This is the first of a multi-part series titled “Windows 8 Sucks?”. As I evaluate Windows 8, I’m sure I’m going to find plenty to like and dislike.
Windows 8: Already Irrelevant?
Everyone who is even remotely involved in the tech industry, whether through profession or as an enthusiast, knows that Microsoft is betting big with Windows 8. Some love to hate it, while others hate to love it. But whether or not Windows 8 is going to be a success or failure (of which I believe there will be no middle ground, either a complete success or utter failure) may be irrelevant. Why you might ask? Because Windows 8 itself may prove to be irrelevant.
I’m a big fan of Microsoft. Ive been involved in the tech industry personally and professionally since the days of DOS and Windows 3.11. Ive followed Microsoft faithfully through the years with every iteration of Windows, including ME and Vista, because I believe in what Microsoft does as a software company. Despite how badly ME and Vista were at release, I immediately saw the vision and potential in both products, and as such ran them both for at least a year, if not longer.
But with Windows 8, I struggle to keep the same faith. So, without further adieu, here is a short list of features that might just make Windows 8 irrelevant:
Metro (And the Start Screen)
Starting with the Start screen (no pun intended, I promise), the immediate knee jerk reaction for most is “wow thats interesting/pretty”, followed closely with “ok cool but where the hell is my stuff?”.
However, that’s just because it’s new. After using Windows 8 for a good period of time, I came to realize that the Start screen offered to do all these different things for me that can be, and are already being done, in the traditional desktop environment. An example is the Metro weather app. Suppose I’m browsing the internet and want to check the weather. Normally I would open a new tab for my favorite weather site and check the weather without ever leaving my already established environment of my browser. With Metro, Microsoft would have me shelf my browser to a back burner in order to bring up a full screen app, check my weather, then shelf that app to a back burner and pull my browser window back up. Why bother?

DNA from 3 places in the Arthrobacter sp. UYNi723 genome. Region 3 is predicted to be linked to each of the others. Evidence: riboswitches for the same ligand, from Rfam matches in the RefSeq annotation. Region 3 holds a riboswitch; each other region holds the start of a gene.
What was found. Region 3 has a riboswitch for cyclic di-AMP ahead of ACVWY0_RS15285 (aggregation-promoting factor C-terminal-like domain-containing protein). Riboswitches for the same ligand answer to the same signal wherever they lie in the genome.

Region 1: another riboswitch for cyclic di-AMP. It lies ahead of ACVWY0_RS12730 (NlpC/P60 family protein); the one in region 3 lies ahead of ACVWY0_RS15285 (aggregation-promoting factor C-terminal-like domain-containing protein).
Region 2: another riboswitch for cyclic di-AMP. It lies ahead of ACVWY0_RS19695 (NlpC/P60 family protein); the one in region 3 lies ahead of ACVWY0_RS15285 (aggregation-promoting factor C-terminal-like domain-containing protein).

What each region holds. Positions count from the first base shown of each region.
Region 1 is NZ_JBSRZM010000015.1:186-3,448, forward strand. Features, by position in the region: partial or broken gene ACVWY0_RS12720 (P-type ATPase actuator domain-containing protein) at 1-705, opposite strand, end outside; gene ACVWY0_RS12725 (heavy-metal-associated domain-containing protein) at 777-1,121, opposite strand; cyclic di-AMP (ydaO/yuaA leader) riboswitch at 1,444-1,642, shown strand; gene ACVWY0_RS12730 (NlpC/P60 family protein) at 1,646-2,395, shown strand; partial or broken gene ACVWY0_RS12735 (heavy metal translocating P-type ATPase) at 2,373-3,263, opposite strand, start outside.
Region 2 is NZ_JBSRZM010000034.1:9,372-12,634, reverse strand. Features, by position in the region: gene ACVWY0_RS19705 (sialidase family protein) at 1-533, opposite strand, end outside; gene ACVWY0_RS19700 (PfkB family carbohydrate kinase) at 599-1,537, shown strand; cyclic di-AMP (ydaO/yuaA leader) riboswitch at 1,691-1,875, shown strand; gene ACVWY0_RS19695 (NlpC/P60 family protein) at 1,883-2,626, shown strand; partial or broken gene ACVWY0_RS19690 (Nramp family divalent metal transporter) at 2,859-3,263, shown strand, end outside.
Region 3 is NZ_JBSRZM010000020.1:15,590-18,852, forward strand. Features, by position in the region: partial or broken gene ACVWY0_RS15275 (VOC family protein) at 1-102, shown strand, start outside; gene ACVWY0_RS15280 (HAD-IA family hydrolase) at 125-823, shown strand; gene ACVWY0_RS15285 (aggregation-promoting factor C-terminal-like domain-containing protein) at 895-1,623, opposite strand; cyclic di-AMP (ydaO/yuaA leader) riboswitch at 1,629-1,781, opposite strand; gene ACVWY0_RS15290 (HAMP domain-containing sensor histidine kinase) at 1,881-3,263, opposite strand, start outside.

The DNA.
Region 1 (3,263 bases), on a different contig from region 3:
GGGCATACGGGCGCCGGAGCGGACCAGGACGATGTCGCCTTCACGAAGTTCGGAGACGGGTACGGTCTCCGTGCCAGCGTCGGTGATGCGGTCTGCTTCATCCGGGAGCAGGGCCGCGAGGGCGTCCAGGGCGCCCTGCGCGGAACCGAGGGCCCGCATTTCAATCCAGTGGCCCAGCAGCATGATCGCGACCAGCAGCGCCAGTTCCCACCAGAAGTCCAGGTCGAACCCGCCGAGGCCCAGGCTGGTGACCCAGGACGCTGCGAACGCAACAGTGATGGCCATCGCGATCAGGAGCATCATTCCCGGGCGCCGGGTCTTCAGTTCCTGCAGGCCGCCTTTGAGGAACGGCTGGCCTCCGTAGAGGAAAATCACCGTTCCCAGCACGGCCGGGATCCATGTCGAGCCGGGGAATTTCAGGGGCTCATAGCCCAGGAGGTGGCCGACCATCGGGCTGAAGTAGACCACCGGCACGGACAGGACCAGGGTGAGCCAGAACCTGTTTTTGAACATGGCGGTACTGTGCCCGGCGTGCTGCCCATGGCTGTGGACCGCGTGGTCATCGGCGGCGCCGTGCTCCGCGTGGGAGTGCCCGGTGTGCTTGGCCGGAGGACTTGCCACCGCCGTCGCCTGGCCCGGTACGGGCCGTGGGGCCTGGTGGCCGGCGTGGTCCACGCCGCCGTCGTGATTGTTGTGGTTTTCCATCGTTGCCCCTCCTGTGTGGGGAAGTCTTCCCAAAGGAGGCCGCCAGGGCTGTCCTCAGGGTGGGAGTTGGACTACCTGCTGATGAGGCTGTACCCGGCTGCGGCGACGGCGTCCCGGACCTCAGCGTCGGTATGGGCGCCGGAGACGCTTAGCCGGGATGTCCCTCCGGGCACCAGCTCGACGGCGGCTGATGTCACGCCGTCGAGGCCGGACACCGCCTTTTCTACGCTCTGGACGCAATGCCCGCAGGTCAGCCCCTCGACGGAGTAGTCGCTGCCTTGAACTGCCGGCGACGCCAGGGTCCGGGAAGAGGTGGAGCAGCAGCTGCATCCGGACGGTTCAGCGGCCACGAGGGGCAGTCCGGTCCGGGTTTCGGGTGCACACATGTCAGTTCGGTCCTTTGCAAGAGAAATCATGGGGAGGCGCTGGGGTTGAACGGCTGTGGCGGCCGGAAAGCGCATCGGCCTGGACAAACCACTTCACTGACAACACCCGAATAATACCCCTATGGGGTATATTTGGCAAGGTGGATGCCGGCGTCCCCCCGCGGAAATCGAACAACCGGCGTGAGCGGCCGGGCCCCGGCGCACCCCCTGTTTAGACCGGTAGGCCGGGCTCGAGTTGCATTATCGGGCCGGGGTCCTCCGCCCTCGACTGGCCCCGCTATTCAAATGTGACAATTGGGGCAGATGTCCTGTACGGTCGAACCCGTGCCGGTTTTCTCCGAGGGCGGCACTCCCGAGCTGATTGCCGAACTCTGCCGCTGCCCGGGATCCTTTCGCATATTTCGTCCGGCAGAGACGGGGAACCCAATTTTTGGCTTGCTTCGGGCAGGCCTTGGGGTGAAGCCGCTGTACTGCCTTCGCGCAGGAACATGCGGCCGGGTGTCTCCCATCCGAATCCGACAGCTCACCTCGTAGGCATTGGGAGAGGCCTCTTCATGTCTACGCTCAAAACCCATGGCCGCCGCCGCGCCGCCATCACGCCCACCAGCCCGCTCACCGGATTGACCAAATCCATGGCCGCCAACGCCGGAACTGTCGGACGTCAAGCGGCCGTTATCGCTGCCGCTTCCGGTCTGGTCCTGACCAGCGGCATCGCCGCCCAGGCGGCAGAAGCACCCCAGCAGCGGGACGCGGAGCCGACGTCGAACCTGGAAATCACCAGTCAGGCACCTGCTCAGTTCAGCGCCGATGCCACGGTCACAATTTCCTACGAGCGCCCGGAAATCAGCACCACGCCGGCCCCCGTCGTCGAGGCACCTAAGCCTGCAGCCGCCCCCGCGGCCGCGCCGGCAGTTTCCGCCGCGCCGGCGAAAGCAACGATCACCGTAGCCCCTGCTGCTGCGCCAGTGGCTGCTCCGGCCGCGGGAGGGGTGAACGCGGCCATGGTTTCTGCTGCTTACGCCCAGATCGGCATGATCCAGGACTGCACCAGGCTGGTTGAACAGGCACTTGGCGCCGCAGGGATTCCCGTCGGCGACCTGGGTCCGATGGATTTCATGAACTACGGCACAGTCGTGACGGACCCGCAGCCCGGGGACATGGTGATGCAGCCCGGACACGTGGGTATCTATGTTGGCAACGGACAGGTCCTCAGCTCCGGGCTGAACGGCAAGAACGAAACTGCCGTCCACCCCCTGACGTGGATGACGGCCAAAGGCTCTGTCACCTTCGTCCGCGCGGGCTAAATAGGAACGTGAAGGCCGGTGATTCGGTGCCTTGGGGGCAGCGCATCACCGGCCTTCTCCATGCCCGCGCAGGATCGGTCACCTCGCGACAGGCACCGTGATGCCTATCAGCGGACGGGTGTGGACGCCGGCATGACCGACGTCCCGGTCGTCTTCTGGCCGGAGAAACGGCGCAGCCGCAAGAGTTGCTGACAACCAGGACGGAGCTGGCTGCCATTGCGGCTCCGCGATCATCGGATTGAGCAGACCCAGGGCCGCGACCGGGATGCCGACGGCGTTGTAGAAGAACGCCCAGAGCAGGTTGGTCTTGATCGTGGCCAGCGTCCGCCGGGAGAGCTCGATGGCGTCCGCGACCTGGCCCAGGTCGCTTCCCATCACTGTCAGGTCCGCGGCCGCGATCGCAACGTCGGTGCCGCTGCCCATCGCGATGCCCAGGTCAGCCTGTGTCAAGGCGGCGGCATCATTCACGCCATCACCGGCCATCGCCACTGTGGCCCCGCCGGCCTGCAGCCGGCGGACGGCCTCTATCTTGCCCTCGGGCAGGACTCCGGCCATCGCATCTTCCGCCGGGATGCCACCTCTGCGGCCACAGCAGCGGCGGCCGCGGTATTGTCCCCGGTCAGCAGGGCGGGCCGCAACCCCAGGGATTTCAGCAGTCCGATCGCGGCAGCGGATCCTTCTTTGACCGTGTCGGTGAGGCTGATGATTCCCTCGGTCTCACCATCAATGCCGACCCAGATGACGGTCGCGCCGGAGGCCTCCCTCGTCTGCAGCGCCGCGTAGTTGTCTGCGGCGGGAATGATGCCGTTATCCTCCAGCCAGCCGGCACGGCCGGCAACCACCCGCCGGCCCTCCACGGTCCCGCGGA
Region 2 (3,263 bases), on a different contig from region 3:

This same process can be applied to nearly EVERY Metro based app because it is the inherent design of Metro and the new Start screen.
Which brings me to…..
Full Screen Apps on the desktop and laptop
Microsoft has it backwards here. Everyone who uses a smartphone or a tablet knows the value of having apps full screen, running one at a time. This design is to compensate for the limitations of having a smaller, or lower resolution screen (or both for that matter).
Obviously today’s desktops and laptops have neither small nor low resolution screens. In fact, screen sizes and resolutions have increased over the decades because the extra real estate provides increased productivity. Very simply, you can fit more on the screen, and therefore get more done.
So why waste all that screen real estate on full screen apps that run one at a time? Microsoft failed with Windows CE in trying to cram its traditional desktop interface into small 3 inch form factors, thus requiring a stylus to effectively use them. Unfortunately it seems to be making the same mistake with it’s desktop operating system, only this time its reversed.
Microsoft doesn’t seem to understand that unification does not necessarily mean that everything MUST look identical.
Well, that was exhausting.
That’s all I have for today, and my kiddo is wanting my attention. I’ll update with part 2 as my Windows 8 evaluation moves along.
I saw the little presentation video for Windows 8, and I have to say, I’m not that impressed. It looks like a smartphone, but except its on your computer. I don’t like how the desktop is set up at all, and I’m wondering would it be possible to change your internet browser and such on that thing.
I’m sure it’s more to love about it, Windows 8. Like possible the inner workings and what have you, you know what isn’t on the surface. But as of right now, this makes me feel as if we are dumbing computers down so that people can understand how to use them. Personally I’d rather keep Windows 7, it’s working fine for me. =/ Though I guess Windows 8 is one of those things where it’ll grow onto you? I dunno…